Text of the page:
“What is God up to?  What does it mean that Jesus ‘saves’?  What’s behind all this, and where is it going?”

“These are the questions that drive Paul’s thinking.  Paul’s mind is supple and capacious.  He takes logic and argument, poetry and imagination, Scripture and prayer, creation and history and experience, and weaves them into this letter that has become the premier document of Christian theology.”

What I have learned from reading and studying Paul’s letters to the churches is this basic component…the word “therefore”.  All of Paul’s letters/epistles carry this similarity.  Therefore, is there, for a reason.  Paul begins each letter with telling us who we are in the beginning chapters.  In the middle of it all, Paul then shifts with the word therefore; continuing to explain how to live for Christ.  I love that Paul, a learned man, breaks it down for commoners such as myself. 

Let’s begin with Romans 1:1-17, The Message

Paul’s Salutation

I, Paul, am a devoted slave of Jesus Christ on assignment, authorized as an apostle to proclaim God’s words and acts. I write this letter to all the believers in Rome, God’s friends.

2-7 The sacred writings contain preliminary reports by the prophets on God’s Son. His descent from David roots him in history; his unique identity as Son of God was shown by the Spirit when Jesus was raised from the dead, setting him apart as the Messiah, our Master. Through him we received both the generous gift of his life and the urgent task of passing it on to others who receive it by entering into obedient trust in Jesus. You are who you are through this gift and call of Jesus Christ! And I greet you now with all the generosity of God our Father and our Master Jesus, the Messiah.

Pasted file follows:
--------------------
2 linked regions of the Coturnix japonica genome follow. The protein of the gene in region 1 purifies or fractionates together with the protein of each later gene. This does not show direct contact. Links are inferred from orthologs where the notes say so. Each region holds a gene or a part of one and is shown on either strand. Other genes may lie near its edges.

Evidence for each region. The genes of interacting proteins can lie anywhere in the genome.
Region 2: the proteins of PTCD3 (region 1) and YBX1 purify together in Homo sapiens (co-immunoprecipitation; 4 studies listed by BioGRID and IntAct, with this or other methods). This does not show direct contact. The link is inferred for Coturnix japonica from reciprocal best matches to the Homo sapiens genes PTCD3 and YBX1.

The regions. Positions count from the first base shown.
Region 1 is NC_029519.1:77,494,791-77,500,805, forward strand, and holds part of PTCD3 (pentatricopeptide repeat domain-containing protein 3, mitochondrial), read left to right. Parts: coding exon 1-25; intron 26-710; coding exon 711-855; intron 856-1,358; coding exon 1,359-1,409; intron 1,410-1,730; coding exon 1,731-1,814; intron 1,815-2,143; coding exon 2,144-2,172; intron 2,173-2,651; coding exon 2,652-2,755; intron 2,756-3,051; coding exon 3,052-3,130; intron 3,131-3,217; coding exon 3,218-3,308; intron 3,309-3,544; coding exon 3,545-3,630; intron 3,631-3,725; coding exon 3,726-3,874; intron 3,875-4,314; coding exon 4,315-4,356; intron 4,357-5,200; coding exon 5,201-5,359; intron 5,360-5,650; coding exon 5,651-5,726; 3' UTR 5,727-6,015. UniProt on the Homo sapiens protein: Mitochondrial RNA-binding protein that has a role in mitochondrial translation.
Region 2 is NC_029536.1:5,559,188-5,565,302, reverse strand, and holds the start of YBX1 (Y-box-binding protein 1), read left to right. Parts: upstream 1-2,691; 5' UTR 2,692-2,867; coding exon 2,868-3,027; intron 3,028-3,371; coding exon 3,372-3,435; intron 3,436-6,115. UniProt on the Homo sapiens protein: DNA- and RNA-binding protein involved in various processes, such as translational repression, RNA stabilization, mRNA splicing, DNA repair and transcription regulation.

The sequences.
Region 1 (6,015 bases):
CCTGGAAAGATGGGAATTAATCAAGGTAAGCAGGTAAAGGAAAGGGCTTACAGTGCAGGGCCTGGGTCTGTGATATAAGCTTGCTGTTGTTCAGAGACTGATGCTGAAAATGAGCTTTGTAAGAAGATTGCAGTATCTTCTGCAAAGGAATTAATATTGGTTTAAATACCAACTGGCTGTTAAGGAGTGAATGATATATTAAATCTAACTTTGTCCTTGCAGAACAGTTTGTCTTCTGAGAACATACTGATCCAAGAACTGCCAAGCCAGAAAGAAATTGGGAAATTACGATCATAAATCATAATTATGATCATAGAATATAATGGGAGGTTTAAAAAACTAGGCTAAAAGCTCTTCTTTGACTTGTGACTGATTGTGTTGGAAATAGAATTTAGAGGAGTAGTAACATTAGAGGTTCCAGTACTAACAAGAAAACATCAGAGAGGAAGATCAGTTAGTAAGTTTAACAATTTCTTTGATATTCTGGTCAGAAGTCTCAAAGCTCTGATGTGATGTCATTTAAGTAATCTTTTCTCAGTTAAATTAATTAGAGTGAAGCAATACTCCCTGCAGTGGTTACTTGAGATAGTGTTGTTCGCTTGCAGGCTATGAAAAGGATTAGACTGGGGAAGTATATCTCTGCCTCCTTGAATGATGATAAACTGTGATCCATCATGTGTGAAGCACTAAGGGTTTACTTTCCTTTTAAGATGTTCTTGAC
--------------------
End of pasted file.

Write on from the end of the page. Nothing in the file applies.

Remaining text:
8-12 I thank God through Jesus for every one of you. That’s first. People everywhere keep telling me about your lives of faith, and every time I hear them, I thank him. And God, whom I so love to worship and serve by spreading the good news of his Son—the Message!—knows that every time I think of you in my prayers, which is practically all the time, I ask him to clear the way for me to come and see you. The longer this waiting goes on, the deeper the ache. I so want to be there to deliver God’s gift in person and watch you grow stronger right before my eyes! But don’t think I’m not expecting to get something out of this, too! You have as much to give me as I do to you.